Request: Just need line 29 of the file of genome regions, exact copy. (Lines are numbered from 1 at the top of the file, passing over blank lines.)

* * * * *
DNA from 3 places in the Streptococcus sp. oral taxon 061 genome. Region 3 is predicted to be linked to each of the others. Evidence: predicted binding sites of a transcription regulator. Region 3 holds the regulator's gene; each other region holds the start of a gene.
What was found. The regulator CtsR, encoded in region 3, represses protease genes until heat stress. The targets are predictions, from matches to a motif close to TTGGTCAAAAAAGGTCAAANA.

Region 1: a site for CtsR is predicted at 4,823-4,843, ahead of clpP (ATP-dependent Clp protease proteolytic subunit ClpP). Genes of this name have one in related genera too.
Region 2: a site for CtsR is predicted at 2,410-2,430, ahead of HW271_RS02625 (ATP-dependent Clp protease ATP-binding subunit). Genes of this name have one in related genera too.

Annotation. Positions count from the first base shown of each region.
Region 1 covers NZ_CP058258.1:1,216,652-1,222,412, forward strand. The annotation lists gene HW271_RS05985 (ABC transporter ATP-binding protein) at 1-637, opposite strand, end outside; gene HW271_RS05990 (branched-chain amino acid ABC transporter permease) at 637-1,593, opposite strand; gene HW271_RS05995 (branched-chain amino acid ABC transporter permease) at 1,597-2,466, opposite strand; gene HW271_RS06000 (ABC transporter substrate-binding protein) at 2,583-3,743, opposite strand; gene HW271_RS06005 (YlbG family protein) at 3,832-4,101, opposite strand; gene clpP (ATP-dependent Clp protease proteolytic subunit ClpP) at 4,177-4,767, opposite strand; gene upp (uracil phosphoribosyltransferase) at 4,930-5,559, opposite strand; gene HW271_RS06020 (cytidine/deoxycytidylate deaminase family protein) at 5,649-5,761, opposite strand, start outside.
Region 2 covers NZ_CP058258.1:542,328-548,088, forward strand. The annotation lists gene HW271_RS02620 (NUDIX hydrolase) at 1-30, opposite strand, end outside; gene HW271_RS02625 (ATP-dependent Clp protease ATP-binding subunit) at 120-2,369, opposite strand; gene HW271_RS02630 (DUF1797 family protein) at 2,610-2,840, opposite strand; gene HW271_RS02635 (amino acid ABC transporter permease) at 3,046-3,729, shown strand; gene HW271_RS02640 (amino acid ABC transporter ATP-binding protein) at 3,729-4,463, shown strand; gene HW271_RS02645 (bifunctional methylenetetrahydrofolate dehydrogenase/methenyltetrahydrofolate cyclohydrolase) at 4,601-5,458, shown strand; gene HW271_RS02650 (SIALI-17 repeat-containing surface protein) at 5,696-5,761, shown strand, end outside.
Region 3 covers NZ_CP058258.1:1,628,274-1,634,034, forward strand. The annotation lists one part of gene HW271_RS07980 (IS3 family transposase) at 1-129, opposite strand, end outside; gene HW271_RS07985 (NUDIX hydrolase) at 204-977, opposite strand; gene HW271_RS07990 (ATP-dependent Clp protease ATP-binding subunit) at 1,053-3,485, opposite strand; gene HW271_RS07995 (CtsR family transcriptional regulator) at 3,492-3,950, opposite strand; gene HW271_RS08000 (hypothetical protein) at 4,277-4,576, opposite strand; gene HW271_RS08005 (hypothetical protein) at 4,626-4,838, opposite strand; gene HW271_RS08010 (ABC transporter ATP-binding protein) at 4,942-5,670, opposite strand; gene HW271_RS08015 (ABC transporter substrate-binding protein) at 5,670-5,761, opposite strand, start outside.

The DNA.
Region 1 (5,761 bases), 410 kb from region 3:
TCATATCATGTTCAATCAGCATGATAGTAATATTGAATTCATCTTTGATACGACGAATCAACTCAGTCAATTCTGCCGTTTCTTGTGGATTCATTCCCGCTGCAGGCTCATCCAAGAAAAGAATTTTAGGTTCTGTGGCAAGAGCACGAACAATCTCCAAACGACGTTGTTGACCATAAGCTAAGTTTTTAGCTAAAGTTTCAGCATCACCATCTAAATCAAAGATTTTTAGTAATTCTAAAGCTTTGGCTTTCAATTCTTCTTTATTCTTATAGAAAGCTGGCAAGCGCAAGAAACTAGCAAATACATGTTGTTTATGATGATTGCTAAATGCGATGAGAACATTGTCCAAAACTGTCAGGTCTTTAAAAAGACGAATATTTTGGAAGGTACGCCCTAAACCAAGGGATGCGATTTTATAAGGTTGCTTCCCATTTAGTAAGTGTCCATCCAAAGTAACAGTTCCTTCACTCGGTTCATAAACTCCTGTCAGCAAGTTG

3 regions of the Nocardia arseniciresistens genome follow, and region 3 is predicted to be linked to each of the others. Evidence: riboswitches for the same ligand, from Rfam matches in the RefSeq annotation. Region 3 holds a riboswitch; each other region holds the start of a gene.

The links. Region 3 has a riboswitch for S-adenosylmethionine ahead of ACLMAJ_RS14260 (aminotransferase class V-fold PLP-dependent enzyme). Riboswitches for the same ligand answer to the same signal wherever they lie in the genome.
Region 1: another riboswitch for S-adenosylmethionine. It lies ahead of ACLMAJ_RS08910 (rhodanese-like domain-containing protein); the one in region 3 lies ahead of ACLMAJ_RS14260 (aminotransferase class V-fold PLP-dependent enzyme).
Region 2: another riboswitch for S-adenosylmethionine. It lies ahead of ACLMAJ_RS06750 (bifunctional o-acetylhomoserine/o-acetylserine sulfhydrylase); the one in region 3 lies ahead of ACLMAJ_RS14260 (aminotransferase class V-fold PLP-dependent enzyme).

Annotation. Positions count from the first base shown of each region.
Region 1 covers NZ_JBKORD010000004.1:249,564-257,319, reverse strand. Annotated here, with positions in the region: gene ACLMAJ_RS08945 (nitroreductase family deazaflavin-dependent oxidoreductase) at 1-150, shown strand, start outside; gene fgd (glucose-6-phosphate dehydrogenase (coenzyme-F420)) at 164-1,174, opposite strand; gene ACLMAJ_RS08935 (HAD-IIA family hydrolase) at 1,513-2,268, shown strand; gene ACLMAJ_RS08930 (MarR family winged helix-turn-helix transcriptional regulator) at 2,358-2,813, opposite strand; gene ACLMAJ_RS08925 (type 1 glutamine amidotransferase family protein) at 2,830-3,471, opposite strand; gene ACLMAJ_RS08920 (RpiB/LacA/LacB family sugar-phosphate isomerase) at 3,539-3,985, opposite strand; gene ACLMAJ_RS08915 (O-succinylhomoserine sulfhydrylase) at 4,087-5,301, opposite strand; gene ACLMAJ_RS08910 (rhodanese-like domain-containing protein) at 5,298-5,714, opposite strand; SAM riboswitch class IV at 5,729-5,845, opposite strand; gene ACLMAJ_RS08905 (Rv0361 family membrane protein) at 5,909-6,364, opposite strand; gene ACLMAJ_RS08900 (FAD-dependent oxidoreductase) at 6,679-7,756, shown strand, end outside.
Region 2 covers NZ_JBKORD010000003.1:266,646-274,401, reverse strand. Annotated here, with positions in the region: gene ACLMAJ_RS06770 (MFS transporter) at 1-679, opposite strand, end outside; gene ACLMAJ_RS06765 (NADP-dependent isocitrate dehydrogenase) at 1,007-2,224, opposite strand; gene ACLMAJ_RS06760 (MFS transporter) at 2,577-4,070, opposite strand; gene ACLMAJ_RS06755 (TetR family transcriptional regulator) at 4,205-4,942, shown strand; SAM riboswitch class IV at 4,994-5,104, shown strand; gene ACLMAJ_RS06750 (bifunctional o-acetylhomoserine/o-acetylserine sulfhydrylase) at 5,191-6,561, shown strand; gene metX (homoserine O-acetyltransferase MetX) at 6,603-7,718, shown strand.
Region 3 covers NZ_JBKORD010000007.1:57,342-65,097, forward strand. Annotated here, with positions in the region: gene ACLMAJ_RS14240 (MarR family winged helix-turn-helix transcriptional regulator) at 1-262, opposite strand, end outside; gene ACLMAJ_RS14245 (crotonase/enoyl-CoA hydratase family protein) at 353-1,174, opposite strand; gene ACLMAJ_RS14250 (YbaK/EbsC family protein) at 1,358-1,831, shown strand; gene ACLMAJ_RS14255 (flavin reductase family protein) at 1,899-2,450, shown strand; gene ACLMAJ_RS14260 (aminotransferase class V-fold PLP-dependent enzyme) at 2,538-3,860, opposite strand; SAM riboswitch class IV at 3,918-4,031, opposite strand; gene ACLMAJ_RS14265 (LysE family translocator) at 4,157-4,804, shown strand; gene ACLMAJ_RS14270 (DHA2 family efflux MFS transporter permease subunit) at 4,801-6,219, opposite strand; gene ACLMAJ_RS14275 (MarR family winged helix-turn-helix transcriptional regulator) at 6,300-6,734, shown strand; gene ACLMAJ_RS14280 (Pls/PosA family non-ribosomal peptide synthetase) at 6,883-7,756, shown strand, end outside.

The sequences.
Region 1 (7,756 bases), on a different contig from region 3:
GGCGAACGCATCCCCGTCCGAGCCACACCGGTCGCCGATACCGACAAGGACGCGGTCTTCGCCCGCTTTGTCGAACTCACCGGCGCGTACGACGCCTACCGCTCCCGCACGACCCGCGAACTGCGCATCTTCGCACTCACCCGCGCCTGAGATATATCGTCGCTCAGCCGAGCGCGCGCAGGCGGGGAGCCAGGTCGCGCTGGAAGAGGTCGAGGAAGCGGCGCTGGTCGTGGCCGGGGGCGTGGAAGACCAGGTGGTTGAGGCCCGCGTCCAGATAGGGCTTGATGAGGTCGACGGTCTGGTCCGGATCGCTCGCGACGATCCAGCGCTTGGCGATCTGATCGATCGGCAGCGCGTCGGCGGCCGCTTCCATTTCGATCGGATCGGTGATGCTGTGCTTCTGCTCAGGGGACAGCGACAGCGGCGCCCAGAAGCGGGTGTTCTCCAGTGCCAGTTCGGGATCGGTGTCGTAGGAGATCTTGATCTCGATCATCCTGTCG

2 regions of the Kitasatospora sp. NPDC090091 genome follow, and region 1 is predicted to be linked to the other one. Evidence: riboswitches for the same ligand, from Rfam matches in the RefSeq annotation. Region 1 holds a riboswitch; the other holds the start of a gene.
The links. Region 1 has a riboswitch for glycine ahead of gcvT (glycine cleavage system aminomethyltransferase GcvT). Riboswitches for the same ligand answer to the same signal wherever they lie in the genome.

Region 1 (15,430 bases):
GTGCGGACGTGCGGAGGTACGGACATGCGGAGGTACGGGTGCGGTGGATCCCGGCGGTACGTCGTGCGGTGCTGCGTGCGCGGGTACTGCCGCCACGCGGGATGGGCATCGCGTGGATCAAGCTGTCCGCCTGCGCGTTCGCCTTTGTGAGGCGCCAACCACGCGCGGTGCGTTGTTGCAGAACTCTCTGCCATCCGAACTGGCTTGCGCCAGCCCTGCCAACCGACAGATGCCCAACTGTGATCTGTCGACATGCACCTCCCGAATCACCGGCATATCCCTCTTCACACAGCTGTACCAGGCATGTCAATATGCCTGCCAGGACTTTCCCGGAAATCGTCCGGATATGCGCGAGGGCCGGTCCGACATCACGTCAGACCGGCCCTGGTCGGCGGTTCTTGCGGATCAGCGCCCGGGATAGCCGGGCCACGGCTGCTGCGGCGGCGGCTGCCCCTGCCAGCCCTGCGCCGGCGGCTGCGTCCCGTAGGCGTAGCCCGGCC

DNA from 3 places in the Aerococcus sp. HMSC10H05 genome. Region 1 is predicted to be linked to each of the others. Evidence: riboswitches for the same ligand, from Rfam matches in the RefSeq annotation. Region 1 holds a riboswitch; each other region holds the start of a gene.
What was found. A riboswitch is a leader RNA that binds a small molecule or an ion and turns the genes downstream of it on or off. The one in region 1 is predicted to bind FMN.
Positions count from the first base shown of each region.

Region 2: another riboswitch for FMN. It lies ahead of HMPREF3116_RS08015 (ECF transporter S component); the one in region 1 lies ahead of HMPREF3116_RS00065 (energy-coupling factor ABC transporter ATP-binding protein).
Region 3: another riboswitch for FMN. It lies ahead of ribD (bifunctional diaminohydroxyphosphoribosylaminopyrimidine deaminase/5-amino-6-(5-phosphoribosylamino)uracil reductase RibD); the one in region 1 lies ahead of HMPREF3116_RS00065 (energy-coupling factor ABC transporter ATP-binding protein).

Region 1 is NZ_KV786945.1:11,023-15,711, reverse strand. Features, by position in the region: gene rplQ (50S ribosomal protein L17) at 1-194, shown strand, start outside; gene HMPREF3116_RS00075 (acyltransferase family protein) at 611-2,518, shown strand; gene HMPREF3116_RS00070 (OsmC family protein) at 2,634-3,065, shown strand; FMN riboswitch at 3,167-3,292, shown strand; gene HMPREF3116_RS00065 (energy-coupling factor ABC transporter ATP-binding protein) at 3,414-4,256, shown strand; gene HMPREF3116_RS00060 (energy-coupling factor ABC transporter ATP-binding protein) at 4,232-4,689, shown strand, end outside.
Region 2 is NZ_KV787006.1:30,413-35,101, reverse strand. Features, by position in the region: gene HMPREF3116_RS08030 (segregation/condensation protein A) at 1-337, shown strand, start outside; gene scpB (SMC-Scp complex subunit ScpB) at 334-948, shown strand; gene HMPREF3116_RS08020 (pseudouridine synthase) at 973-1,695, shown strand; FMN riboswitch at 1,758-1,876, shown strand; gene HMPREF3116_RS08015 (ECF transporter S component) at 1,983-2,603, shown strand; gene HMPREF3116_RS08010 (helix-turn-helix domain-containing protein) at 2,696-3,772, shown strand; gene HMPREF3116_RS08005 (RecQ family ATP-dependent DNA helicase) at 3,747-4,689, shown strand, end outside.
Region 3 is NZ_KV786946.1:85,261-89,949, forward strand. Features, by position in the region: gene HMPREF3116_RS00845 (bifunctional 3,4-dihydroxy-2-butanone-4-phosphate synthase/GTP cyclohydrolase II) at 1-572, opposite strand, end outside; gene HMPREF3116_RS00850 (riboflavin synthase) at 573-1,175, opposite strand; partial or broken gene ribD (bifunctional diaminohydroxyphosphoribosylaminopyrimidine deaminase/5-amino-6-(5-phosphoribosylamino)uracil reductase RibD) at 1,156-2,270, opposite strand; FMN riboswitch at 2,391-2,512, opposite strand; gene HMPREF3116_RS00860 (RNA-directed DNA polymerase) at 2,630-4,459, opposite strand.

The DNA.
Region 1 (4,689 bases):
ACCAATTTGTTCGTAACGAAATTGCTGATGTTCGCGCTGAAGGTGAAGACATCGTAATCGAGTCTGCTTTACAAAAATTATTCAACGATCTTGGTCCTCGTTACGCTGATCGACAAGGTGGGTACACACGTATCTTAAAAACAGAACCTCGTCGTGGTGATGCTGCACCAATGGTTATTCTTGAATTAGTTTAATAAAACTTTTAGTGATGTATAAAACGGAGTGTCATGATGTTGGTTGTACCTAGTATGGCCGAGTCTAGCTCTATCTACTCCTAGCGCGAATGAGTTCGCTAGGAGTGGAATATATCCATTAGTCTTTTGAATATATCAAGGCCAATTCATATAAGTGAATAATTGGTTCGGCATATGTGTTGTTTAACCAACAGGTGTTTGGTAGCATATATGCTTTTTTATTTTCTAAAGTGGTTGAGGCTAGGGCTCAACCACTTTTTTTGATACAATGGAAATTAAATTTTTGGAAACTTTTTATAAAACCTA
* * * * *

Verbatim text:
Positions count from the first base shown of each region.